The head of a prominent nursing organization has expressed concern over the “out of control” recruitment of nurses from poorer nations by wealthier countries.
This issue has come to light as the BBC discovered evidence of Ghana’s struggling health system due to the brain drain caused by nurses leaving for better-paying jobs overseas.
Over 1,200 Ghanaian nurses joined the UK’s nursing register in 2022, despite active recruitment not being allowed. Ghana’s dire economic situation acts as a significant push factor for nurses seeking better opportunities abroad.
The International Council of Nurses (ICN) is worried about the scale of nurses leaving countries like Ghana and the impact on vulnerable healthcare systems. Ghanaian hospitals, including the Greater Accra Regional Hospital and Cape Coast Municipal Hospital, are experiencing severe nursing shortages, resulting in compromised patient care and increased mortality rates.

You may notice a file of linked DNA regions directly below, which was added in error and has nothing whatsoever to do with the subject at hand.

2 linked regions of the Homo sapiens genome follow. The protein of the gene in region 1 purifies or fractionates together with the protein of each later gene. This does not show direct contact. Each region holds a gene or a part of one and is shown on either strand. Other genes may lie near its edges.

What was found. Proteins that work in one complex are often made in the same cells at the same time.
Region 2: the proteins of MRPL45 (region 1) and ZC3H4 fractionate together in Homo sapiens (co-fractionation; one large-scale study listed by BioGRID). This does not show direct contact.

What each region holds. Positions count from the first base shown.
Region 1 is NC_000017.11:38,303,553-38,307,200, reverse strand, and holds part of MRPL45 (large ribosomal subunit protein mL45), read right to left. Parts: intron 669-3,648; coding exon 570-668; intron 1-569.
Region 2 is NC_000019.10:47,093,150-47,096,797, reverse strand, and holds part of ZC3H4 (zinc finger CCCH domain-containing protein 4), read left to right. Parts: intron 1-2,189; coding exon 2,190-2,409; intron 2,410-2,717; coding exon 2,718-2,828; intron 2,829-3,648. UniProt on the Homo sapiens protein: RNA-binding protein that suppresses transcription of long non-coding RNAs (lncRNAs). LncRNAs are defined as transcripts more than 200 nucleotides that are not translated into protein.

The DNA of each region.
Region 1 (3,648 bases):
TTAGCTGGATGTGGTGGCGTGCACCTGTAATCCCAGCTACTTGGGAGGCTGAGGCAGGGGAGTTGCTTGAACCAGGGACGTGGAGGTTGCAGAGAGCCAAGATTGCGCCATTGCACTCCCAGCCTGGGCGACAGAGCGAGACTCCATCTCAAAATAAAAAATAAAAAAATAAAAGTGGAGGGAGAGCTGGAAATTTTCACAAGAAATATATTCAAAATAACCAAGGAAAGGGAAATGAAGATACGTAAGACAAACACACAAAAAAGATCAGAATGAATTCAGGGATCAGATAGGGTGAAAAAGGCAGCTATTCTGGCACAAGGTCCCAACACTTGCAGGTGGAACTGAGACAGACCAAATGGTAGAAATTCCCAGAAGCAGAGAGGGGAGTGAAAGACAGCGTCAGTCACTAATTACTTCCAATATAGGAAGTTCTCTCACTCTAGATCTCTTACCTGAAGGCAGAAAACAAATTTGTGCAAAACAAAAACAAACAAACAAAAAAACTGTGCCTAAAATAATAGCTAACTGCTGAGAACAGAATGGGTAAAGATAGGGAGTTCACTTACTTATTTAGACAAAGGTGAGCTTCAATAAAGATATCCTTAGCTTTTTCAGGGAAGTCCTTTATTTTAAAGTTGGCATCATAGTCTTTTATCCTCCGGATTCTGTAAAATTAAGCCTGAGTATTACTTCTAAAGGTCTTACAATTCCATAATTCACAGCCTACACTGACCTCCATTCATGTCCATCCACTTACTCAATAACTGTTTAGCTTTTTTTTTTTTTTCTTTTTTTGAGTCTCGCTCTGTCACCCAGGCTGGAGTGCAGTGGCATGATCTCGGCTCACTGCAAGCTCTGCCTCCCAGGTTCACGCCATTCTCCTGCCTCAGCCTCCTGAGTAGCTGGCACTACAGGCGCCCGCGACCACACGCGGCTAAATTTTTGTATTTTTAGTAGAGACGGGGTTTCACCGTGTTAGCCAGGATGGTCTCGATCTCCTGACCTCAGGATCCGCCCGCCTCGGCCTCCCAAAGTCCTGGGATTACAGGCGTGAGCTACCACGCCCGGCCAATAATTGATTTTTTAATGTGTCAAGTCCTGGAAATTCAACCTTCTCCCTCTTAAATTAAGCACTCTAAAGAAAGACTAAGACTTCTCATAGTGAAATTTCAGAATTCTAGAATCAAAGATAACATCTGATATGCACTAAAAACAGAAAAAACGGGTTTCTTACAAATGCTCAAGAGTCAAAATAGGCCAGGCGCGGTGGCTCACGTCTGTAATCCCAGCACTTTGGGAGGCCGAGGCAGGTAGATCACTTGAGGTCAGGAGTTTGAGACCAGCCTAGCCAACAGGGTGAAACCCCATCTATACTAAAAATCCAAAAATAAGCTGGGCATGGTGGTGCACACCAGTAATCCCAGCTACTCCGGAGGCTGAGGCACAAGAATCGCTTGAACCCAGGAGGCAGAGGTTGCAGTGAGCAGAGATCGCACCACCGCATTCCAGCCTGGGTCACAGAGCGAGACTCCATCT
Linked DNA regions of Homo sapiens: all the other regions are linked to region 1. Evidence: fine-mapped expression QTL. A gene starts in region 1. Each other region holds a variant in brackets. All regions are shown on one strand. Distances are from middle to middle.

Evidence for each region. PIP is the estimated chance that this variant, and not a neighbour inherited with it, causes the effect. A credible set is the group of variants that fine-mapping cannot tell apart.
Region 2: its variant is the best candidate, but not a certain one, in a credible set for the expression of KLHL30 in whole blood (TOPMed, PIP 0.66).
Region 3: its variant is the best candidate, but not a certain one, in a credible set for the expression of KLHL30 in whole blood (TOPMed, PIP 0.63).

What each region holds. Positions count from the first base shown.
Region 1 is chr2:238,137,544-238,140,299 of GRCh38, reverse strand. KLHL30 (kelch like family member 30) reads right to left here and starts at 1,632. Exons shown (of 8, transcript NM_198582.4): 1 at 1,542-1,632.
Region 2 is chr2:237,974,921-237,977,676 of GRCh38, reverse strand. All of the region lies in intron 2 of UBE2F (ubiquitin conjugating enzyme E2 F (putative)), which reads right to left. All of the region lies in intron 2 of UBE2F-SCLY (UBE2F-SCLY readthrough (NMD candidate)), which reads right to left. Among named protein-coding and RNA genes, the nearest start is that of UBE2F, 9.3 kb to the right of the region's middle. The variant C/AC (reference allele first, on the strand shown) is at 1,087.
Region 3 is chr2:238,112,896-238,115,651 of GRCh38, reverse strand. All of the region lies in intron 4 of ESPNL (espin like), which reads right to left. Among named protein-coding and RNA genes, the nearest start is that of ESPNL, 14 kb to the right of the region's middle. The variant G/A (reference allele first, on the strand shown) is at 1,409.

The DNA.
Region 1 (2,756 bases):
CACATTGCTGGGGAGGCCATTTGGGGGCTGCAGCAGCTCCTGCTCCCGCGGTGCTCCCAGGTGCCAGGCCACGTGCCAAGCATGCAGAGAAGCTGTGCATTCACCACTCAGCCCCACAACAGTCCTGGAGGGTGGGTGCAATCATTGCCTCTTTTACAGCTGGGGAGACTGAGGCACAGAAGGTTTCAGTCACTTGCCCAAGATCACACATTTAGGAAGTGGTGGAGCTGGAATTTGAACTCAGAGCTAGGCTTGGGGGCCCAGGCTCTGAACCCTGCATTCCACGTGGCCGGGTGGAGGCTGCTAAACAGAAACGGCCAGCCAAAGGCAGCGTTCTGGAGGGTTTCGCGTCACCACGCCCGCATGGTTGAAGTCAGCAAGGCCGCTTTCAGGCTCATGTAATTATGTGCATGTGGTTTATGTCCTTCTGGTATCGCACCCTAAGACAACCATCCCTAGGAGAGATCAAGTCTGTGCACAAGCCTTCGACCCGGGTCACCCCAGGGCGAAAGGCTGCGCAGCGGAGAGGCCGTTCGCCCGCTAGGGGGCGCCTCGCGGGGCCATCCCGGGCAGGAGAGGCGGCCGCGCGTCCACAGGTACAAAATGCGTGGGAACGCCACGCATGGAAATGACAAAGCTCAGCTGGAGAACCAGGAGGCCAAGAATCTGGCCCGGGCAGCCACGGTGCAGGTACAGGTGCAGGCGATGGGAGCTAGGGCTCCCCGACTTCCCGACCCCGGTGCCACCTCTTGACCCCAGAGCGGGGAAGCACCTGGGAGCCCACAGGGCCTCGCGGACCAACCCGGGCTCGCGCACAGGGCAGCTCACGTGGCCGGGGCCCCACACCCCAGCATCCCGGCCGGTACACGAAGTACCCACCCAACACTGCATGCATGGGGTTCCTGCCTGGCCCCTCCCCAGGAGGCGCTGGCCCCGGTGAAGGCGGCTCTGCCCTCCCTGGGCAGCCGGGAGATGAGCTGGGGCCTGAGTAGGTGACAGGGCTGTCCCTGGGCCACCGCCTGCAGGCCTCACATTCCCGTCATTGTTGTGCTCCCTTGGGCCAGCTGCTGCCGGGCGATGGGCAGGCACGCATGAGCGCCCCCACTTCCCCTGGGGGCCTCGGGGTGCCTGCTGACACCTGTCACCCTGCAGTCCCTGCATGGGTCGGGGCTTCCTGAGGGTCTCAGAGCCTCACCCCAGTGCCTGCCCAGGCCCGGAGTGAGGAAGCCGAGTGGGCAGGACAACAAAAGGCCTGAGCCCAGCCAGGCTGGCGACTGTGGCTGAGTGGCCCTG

The departure of experienced nurses also hinders the training of new nurses. Smaller clinics are similarly affected, as even the loss of one nurse can have significant repercussions. Ghanaian nurses expressed their desire to leave the country due to poor working conditions and significantly higher earnings abroad.
The Nurses and Midwives Association emphasized the need for more support in Ghana’s healthcare system and expressed concern over the ethical implications of recruitment from countries with low nurse-to-population ratios.
While the UK government has provided financial aid to Ghana, Nigeria, and Kenya to strengthen their healthcare workforces, discussions are underway to establish a formal agreement with Ghana that would allow proactive recruitment in exchange for financial compensation.
However, critics question the true costs to countries losing their nurses and the ethical aspects of such deals. The impact of Brexit has also led the UK to seek nurses from African countries as a substitute for European labor.